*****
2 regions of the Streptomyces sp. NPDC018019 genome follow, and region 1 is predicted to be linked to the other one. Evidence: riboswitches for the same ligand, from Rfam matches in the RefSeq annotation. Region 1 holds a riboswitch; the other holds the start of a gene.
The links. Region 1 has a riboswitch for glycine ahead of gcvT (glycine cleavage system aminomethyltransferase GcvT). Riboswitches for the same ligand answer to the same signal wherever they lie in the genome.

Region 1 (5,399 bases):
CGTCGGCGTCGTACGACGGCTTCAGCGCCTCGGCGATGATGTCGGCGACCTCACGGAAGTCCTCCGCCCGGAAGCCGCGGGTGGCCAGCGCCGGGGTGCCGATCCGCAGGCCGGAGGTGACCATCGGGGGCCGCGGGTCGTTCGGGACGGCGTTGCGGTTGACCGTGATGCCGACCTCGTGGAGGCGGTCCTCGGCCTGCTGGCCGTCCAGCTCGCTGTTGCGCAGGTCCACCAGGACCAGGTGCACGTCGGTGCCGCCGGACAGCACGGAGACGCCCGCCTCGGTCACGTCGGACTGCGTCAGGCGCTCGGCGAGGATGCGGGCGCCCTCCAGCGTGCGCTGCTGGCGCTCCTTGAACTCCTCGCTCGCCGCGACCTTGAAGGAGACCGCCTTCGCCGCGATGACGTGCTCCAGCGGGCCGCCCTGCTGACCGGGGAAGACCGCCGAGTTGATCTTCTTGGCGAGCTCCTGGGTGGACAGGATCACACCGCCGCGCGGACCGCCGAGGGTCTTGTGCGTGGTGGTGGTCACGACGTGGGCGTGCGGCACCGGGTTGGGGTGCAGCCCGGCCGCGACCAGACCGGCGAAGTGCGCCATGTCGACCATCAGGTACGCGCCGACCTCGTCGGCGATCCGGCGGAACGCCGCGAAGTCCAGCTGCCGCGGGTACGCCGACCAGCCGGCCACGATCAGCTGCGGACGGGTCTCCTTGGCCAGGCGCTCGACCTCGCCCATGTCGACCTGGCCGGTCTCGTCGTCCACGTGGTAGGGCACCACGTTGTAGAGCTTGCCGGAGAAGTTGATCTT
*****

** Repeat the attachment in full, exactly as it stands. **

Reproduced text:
2 regions of the Streptomyces sp. NPDC018019 genome follow, and region 1 is predicted to be linked to the other one. Evidence: riboswitches for the same ligand, from Rfam matches in the RefSeq annotation. Region 1 holds a riboswitch; the other holds the start of a gene.
The links. Region 1 has a riboswitch for glycine ahead of gcvT (glycine cleavage system aminomethyltransferase GcvT). Riboswitches for the same ligand answer to the same signal wherever they lie in the genome.

Region 1 (5,399 bases):
CGTCGGCGTCGTACGACGGCTTCAGCGCCTCGGCGATGATGTCGGCGACCTCACGGAAGTCCTCCGCCCGGAAGCCGCGGGTGGCCAGCGCCGGGGTGCCGATCCGCAGGCCGGAGGTGACCATCGGGGGCCGCGGGTCGTTCGGGACGGCGTTGCGGTTGACCGTGATGCCGACCTCGTGGAGGCGGTCCTCGGCCTGCTGGCCGTCCAGCTCGCTGTTGCGCAGGTCCACCAGGACCAGGTGCACGTCGGTGCCGCCGGACAGCACGGAGACGCCCGCCTCGGTCACGTCGGACTGCGTCAGGCGCTCGGCGAGGATGCGGGCGCCCTCCAGCGTGCGCTGCTGGCGCTCCTTGAACTCCTCGCTCGCCGCGACCTTGAAGGAGACCGCCTTCGCCGCGATGACGTGCTCCAGCGGGCCGCCCTGCTGACCGGGGAAGACCGCCGAGTTGATCTTCTTGGCGAGCTCCTGGGTGGACAGGATCACACCGCCGCGCGGACCGCCGAGGGTCTTGTGCGTGGTGGTGGTCACGACGTGGGCGTGCGGCACCGGGTTGGGGTGCAGCCCGGCCGCGACCAGACCGGCGAAGTGCGCCATGTCGACCATCAGGTACGCGCCGACCTCGTCGGCGATCCGGCGGAACGCCGCGAAGTCCAGCTGCCGCGGGTACGCCGACCAGCCGGCCACGATCAGCTGCGGACGGGTCTCCTTGGCCAGGCGCTCGACCTCGCCCATGTCGACCTGGCCGGTCTCGTCGTCCACGTGGTAGGGCACCACGTTGTAGAGCTTGCCGGAGAAGTTGATCTT